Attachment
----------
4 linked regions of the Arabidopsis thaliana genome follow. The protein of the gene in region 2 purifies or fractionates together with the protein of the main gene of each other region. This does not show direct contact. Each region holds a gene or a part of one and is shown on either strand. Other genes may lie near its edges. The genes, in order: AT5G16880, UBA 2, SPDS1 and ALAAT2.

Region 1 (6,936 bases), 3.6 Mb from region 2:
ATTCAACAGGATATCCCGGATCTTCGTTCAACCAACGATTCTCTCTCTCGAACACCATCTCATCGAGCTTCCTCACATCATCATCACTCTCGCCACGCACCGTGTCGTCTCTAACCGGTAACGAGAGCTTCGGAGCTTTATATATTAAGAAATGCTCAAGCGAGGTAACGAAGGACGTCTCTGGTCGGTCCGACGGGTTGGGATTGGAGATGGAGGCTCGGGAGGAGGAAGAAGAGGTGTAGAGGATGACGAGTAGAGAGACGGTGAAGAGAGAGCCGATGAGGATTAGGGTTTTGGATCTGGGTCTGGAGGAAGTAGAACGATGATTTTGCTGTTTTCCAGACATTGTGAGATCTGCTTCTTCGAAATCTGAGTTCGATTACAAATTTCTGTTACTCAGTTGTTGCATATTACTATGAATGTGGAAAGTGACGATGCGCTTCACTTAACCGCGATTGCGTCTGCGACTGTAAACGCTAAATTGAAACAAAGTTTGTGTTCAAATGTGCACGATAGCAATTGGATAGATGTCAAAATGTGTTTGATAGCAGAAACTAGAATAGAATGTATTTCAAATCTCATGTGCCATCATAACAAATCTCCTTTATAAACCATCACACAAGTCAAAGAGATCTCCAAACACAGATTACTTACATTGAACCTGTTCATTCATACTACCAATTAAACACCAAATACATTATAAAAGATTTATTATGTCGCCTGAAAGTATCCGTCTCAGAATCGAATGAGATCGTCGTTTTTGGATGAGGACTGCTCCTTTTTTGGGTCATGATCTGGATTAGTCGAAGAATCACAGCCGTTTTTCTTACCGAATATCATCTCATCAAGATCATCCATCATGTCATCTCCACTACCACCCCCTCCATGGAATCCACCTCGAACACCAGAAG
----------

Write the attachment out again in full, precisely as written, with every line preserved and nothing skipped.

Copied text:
4 linked regions of the Arabidopsis thaliana genome follow. The protein of the gene in region 2 purifies or fractionates together with the protein of the main gene of each other region. This does not show direct contact. Each region holds a gene or a part of one and is shown on either strand. Other genes may lie near its edges. The genes, in order: AT5G16880, UBA 2, SPDS1 and ALAAT2.

Region 1 (6,936 bases), 3.6 Mb from region 2:
ATTCAACAGGATATCCCGGATCTTCGTTCAACCAACGATTCTCTCTCTCGAACACCATCTCATCGAGCTTCCTCACATCATCATCACTCTCGCCACGCACCGTGTCGTCTCTAACCGGTAACGAGAGCTTCGGAGCTTTATATATTAAGAAATGCTCAAGCGAGGTAACGAAGGACGTCTCTGGTCGGTCCGACGGGTTGGGATTGGAGATGGAGGCTCGGGAGGAGGAAGAAGAGGTGTAGAGGATGACGAGTAGAGAGACGGTGAAGAGAGAGCCGATGAGGATTAGGGTTTTGGATCTGGGTCTGGAGGAAGTAGAACGATGATTTTGCTGTTTTCCAGACATTGTGAGATCTGCTTCTTCGAAATCTGAGTTCGATTACAAATTTCTGTTACTCAGTTGTTGCATATTACTATGAATGTGGAAAGTGACGATGCGCTTCACTTAACCGCGATTGCGTCTGCGACTGTAAACGCTAAATTGAAACAAAGTTTGTGTTCAAATGTGCACGATAGCAATTGGATAGATGTCAAAATGTGTTTGATAGCAGAAACTAGAATAGAATGTATTTCAAATCTCATGTGCCATCATAACAAATCTCCTTTATAAACCATCACACAAGTCAAAGAGATCTCCAAACACAGATTACTTACATTGAACCTGTTCATTCATACTACCAATTAAACACCAAATACATTATAAAAGATTTATTATGTCGCCTGAAAGTATCCGTCTCAGAATCGAATGAGATCGTCGTTTTTGGATGAGGACTGCTCCTTTTTTGGGTCATGATCTGGATTAGTCGAAGAATCACAGCCGTTTTTCTTACCGAATATCATCTCATCAAGATCATCCATCATGTCATCTCCACTACCACCCCCTCCATGGAATCCACCTCGAACACCAGAAG